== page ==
Pants Propaganda

This is a story in the Daily Mail about how a 13 year boy was allowed to do a sleepover with two boys aged 7 and 6. Not surprisingly something untoward happened.

The story looks like it was co-written with the NSPCC’s propaganda department. The bullet-point headings to the story are:

  • Alana found out sons Ethan, seven, and James, six, had been assaulted
  • Perpetrator was friend’s son in his early teens who stayed the night
  • He showed them child porn images and then abused them
  • NSPCC’s ‘underwear rule’ helps young children understand sexual abuse

The last point of course is not a “fact”. It is a sales-point for the NSPCC. (Indeed none of the other points are facts either. The alleged abuse is being investigated by the police and no determination has been made yet about whether it even happened).

The story is that a mother of two young boys (aged 6 and 7) made friends with another Mum in the neighborhood. The other Mum had a son aged 13. The first Mum invited the other Mum round. When it was time to go the 13 year old son of the second Mum asked if he could stay over in the bedroom of the 6 and 7 year olds. He was allowed to. Later the first Mum found child porn on the tablets of her 6 and 7 year olds. And subsequently, thanks to the NSPCC’s underwear rule, she was able to find out that the 13 year old had (allegedly) sexually interfered with her 6 and 7 year olds. Thanks, then, to the NSPCC’s underwear rule the “terrible truth” came out.

There are several characteristic features of this story.

Firstly; the claim that the two young boys were abused is in fact just an allegation which is being “investigated by police”. This doesn’t stop the Daily Mail reporting it as a matter of absolute fact.

This whole passage reads like an advert for the NSPCC:

‘After I’d found the child abuse images I was really worried about Felix and what had caused him to access these images but I didn’t know what to do. I didn’t know if the images I’d seen were just boys being curious online or if it meant something more sinister. I spent the day crying about what to do.’

In turmoil, Alana spoke to one of the boy’s teachers who recommended calling the NSPCC Helpline for support.

She recalled: ‘She explained that they’d be able to advise on whether the incident should be reported to Children’s Services and what the next steps should be.

‘It felt comforting to think that the decision about whether to report it would be taken out of my hands and made by a professional. It made it a lot easier for me not having to call the police.

‘I called the NSPCC Helpline when I got home that morning. The lady I spoke to at the Helpline was lovely. When she heard that I was getting upset she calmed me down by telling me that I’d absolutely done the right thing by calling them.

‘She explained that she’d have to log the incident with Children’s Services. But the best piece of advice that she gave me was to speak to the boys again and make sure that nothing else happened that night.’

Alana was advised to speak to her sons using the charity’s ‘underwear rule’.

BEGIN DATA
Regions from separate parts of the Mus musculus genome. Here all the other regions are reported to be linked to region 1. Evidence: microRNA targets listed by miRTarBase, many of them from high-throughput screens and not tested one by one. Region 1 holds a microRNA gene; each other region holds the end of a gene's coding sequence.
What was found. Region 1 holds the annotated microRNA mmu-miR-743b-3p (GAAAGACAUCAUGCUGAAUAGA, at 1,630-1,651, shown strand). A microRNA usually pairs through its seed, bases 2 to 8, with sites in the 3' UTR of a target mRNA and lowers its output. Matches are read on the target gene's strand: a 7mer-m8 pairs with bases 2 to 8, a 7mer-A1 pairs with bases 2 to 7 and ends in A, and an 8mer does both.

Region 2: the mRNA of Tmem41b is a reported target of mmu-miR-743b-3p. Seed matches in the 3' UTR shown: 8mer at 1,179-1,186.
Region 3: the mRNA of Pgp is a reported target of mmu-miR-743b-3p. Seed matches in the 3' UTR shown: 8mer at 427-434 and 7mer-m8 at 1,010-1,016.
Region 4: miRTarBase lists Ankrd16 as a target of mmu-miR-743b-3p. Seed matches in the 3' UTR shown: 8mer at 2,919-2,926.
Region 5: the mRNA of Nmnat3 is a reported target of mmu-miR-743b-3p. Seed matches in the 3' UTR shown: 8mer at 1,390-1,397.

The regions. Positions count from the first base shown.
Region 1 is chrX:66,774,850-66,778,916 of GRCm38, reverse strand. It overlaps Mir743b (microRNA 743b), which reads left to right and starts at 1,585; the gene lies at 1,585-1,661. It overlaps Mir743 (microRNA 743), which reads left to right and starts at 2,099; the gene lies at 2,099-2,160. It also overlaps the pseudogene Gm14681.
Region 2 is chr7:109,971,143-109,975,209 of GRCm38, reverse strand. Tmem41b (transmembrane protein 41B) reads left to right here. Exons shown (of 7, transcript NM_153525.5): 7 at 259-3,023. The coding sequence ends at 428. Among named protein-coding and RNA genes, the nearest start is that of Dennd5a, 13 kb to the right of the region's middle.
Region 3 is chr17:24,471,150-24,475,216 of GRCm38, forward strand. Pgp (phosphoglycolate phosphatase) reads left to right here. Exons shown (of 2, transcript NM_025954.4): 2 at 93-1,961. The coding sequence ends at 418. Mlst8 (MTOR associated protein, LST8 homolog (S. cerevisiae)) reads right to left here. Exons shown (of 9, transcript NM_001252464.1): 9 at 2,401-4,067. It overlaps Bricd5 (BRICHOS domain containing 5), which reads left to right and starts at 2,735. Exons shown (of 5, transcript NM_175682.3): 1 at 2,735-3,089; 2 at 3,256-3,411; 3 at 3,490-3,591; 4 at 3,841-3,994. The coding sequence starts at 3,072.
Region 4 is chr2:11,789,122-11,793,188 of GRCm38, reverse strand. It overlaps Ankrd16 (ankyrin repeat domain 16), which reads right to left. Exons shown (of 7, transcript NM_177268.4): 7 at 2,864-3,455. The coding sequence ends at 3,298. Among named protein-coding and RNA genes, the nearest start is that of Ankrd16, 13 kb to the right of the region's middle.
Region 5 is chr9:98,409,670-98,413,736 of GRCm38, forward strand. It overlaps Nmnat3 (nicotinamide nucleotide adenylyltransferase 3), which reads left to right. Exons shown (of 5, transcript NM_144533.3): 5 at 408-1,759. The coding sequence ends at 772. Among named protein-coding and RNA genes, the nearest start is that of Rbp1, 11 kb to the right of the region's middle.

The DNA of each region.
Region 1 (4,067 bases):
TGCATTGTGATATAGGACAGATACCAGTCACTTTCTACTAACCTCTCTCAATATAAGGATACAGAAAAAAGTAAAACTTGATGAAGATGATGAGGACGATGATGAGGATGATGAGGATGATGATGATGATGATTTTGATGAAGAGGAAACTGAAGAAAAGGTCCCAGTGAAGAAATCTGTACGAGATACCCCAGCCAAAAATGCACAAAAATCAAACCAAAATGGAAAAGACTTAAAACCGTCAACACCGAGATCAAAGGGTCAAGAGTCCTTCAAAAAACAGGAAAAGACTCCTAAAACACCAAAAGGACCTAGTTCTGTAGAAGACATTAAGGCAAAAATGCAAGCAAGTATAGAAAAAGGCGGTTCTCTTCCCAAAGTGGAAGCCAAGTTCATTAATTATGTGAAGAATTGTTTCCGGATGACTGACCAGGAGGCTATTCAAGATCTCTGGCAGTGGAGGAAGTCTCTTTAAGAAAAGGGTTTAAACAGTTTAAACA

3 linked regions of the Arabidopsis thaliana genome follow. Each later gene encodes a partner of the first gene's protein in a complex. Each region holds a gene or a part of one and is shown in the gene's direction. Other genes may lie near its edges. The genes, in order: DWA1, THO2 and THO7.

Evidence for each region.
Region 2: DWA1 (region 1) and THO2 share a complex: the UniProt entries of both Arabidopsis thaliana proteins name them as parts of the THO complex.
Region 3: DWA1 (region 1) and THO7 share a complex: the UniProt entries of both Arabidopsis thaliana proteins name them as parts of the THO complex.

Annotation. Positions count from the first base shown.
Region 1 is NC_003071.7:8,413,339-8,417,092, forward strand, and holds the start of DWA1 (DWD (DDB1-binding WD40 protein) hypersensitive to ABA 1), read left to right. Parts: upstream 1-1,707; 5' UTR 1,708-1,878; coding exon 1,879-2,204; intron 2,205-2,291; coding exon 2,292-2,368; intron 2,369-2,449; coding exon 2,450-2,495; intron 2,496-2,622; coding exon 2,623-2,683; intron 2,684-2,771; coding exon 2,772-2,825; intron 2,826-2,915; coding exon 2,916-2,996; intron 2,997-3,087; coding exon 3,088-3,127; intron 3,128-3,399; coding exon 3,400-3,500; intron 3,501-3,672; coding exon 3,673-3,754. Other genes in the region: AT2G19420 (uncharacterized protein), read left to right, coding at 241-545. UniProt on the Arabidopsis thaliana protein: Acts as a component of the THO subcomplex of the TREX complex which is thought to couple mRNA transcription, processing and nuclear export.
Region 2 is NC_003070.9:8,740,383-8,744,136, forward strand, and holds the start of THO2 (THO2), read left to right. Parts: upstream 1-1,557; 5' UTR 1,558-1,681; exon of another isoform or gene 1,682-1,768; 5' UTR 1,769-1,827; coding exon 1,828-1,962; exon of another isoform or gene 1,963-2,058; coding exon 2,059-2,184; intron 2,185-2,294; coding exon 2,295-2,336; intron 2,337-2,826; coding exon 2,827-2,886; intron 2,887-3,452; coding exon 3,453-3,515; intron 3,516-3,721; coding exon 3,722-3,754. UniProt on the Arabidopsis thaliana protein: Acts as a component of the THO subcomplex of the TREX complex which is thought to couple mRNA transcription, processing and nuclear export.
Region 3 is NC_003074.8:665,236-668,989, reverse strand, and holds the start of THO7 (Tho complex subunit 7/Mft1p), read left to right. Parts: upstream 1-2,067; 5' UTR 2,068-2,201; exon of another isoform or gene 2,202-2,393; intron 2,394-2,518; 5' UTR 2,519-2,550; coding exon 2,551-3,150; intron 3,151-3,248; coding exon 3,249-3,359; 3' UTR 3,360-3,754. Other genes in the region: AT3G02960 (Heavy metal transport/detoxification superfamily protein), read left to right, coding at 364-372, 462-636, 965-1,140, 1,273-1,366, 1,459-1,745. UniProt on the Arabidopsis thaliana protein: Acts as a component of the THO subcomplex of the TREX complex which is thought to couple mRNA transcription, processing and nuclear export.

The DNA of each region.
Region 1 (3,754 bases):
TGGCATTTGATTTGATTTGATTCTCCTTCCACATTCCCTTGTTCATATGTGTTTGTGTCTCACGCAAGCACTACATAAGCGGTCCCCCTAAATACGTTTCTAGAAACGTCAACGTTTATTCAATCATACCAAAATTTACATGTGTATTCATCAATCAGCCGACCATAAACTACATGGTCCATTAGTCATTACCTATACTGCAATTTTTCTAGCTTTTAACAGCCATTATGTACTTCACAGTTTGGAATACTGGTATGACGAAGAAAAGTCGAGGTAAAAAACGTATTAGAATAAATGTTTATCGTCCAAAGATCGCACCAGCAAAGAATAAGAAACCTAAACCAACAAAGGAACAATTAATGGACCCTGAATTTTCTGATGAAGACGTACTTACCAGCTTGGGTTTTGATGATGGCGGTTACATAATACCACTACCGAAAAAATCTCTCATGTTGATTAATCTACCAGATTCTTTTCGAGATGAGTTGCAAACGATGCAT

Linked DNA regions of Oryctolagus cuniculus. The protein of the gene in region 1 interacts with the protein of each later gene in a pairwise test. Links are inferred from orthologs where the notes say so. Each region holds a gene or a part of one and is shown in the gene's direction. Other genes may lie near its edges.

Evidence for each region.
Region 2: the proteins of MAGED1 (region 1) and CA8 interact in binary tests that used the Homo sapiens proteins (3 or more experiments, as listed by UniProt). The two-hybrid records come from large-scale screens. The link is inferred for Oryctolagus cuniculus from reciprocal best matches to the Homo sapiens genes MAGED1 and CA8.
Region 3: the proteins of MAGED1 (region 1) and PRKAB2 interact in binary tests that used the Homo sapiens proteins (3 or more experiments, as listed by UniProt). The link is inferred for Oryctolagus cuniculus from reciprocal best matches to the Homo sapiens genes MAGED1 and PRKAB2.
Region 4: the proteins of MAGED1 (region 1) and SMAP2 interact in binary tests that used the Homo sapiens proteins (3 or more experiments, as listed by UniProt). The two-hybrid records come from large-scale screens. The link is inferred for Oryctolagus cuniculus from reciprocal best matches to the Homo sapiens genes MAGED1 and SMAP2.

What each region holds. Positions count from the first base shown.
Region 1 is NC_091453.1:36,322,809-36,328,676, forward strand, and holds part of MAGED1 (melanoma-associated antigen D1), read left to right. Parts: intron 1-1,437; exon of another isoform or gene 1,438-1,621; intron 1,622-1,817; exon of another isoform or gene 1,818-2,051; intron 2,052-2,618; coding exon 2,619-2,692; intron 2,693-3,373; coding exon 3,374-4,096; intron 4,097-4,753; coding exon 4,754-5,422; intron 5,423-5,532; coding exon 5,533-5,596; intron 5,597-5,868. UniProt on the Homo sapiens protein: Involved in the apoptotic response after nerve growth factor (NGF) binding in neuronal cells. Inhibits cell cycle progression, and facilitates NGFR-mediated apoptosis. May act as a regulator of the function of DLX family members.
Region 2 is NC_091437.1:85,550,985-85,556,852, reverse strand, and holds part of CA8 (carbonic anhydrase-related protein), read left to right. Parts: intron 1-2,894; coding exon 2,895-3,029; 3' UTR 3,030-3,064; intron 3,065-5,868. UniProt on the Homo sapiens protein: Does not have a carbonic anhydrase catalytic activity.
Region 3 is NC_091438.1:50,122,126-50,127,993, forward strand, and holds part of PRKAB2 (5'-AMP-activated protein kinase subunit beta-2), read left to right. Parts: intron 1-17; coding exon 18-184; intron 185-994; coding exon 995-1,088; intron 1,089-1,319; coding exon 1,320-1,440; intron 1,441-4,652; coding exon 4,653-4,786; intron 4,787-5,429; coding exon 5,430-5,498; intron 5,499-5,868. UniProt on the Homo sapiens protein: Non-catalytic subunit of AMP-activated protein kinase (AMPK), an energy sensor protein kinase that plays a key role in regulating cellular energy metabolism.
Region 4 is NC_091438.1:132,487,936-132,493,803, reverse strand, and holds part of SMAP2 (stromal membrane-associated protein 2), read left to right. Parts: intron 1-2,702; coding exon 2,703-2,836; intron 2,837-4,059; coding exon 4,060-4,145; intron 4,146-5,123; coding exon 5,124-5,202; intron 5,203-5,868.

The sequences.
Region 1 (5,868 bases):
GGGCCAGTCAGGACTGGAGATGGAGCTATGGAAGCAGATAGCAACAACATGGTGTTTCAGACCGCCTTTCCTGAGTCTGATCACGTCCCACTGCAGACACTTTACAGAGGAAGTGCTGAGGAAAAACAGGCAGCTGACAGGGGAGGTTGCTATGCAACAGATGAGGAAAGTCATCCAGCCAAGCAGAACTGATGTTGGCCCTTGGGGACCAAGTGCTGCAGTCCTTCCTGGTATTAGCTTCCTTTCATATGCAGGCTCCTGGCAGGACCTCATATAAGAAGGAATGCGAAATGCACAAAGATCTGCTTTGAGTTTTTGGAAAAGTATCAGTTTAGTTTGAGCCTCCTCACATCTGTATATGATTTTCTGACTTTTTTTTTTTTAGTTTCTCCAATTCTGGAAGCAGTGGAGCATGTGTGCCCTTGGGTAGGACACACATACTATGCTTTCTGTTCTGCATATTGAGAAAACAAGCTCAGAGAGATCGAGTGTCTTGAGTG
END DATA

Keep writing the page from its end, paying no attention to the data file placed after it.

Free press in the West (15)

The “free press” in the West has numerous tactics to spin their narratives along. One might be called editorial inserts. Here a story is wrapped up in a coating added at editorial level. The claims are never established by facts and analysis. They just appear. A typical example is how many stories about Russia are now glossed with the line about “an increasingly aggressive Russia”. This apparent fact has never been established in a journalistic sense. For example; a serious discussion of the root causes of the recent conflicts in South Ossetia and Ukraine. The narrative line just appears and is taken for granted. In fact its source is not political and historical analysis but the narratives put out by corporate politicians to gloss their latest imperialist manoeuvres.

This is an example. The

Free Press in the West (12) – Ukraine rebels train child soldiers in the making

This is a nice example of a pure propaganda story. It is written by a propaganda writer Yulia Silina for AFP.

The aim of the story is to create an impression that the rebels in Eastern Ukraine are using “child soldiers”. No doubt we are supposed to think “like ISIS”. Note that the story concedes that the UN says there is no proof of minors being used in combat in Eastern Ukraine. We are told:

The free press in the West (8) – who owns the Western media?

Russia Today is accused of spreading “propaganda”. The claim is that it is owned by the Russian state and does the bidding of the Russian state. In fact it isn”t true (or is only very slightly true) that RT produces “propaganda”. Their stories are typically well-researched and stand being fact-checked. Anyone who asserts that that isn”t true is not worth arguing with. It”s checkable. What is true is that RT produces the stories which the Russian Foreign Ministry wants them to. It is a tool of Russian Foreign policy. It is just that they use journalism to do this. (The 1% propaganda is that sometimes they can’t help themselves. For example a report on extreme right-wing elements demonstrating in Kiev was filmed so as to make a small crowd seem larger than it was). In short; RT is owned by the Russian state and works for the Russian state. It uses journalism to promote the message the Russian state wants to be promoted.